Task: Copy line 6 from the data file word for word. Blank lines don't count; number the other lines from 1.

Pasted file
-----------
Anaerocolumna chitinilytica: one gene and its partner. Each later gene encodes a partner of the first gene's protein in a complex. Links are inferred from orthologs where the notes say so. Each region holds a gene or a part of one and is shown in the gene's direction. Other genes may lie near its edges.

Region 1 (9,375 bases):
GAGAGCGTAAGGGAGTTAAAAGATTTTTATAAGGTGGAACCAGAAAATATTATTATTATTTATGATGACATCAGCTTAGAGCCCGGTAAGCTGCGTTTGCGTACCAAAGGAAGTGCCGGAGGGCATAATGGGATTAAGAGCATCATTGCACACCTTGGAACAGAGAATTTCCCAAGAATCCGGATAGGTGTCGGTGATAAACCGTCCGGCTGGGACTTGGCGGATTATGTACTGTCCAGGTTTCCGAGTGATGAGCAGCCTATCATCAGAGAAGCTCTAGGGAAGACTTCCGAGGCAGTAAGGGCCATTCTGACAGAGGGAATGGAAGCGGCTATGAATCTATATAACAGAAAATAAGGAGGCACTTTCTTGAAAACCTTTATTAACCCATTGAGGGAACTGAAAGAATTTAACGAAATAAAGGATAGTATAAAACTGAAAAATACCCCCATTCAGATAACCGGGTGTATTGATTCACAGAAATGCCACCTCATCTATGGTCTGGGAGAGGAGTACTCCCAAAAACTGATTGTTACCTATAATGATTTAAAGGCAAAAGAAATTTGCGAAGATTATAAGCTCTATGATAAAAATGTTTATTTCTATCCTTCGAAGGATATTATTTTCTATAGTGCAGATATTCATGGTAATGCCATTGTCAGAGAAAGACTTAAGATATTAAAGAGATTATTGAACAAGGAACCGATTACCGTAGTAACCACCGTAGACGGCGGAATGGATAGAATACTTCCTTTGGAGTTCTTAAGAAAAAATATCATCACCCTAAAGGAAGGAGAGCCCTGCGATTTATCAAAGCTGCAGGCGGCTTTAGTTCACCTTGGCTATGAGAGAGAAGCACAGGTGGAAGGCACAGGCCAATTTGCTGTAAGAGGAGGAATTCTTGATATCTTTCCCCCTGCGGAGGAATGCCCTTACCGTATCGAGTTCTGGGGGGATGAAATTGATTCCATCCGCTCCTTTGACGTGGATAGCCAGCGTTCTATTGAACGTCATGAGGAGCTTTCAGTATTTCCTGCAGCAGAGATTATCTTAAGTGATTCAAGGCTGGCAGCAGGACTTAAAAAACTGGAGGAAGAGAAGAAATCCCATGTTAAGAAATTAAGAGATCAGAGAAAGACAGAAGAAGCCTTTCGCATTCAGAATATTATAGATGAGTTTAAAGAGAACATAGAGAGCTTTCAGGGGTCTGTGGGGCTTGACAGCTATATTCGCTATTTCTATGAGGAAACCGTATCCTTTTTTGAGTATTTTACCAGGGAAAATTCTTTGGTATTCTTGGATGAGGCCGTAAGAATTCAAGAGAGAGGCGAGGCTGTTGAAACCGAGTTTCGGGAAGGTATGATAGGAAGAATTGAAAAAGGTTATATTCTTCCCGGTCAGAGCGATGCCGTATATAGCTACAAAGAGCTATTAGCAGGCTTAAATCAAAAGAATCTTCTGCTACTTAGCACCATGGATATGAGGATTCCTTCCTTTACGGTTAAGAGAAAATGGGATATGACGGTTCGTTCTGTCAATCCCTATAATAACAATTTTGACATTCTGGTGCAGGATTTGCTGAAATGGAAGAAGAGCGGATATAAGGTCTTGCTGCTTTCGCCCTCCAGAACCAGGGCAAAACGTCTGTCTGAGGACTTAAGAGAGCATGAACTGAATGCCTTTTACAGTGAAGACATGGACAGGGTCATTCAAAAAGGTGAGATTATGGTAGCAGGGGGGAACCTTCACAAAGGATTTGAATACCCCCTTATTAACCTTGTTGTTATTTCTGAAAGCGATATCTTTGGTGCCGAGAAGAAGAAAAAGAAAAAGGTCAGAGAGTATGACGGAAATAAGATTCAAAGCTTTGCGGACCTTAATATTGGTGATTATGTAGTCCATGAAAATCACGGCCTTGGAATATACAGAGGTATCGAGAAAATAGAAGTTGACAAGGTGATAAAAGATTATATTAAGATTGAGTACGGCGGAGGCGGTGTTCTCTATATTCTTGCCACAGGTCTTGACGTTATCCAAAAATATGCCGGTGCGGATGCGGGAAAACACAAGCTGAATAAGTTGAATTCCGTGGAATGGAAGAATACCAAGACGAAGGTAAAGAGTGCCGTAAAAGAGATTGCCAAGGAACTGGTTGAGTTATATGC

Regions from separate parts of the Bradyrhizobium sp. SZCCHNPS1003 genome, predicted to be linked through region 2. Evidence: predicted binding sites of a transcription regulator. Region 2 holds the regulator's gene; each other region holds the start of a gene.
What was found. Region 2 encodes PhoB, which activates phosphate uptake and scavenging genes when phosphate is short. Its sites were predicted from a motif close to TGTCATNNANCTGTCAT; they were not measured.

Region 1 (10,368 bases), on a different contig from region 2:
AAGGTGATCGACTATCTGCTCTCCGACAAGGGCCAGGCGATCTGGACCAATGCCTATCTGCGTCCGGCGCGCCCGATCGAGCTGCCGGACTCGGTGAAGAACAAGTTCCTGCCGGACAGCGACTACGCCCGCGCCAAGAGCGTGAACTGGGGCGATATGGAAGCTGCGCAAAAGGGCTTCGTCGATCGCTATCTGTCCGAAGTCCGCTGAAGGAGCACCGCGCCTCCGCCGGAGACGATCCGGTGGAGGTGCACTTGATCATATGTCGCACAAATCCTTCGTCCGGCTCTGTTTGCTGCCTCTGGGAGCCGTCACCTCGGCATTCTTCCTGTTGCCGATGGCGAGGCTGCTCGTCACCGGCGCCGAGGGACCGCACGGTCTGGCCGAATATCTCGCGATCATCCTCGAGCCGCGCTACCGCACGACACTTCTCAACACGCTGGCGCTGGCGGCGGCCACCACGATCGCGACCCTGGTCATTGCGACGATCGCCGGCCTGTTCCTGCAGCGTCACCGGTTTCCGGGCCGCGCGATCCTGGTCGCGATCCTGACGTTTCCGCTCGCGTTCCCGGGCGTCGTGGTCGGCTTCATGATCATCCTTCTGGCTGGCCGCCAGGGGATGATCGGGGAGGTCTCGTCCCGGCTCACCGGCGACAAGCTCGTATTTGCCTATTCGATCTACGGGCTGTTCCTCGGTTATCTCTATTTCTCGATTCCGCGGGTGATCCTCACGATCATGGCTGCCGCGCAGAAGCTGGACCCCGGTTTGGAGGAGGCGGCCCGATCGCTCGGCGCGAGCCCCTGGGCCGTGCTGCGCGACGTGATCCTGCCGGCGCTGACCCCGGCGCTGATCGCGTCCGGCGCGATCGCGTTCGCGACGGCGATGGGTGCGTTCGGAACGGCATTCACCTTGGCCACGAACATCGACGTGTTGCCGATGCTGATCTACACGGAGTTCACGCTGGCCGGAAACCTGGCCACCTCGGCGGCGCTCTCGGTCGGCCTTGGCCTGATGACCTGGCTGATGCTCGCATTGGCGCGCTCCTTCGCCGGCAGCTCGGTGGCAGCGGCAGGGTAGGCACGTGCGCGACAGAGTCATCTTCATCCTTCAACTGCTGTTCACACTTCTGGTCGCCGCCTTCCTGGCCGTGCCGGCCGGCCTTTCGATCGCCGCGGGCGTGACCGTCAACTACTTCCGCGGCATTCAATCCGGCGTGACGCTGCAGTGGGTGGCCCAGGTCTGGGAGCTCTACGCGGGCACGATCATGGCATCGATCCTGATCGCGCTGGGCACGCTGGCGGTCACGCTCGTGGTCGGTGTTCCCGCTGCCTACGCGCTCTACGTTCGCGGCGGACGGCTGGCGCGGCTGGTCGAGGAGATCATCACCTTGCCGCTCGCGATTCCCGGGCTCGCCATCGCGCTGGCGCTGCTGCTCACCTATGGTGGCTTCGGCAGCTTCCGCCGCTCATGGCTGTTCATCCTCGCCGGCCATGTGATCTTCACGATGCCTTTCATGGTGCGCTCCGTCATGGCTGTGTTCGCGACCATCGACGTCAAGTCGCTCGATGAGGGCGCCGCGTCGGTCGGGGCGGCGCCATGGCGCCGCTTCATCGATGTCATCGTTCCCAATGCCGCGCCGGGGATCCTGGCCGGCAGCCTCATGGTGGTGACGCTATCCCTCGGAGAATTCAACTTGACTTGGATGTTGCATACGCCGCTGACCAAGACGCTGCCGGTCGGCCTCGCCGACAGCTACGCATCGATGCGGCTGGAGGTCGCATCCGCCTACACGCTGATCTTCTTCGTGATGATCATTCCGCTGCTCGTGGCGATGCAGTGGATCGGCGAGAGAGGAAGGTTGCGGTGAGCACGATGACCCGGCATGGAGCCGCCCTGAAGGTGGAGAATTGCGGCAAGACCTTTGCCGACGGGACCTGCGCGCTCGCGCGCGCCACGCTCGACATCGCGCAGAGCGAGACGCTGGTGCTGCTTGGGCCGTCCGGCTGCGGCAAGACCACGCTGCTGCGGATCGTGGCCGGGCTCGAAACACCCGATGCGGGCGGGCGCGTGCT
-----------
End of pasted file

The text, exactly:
Region 1 (10,368 bases), on a different contig from region 2: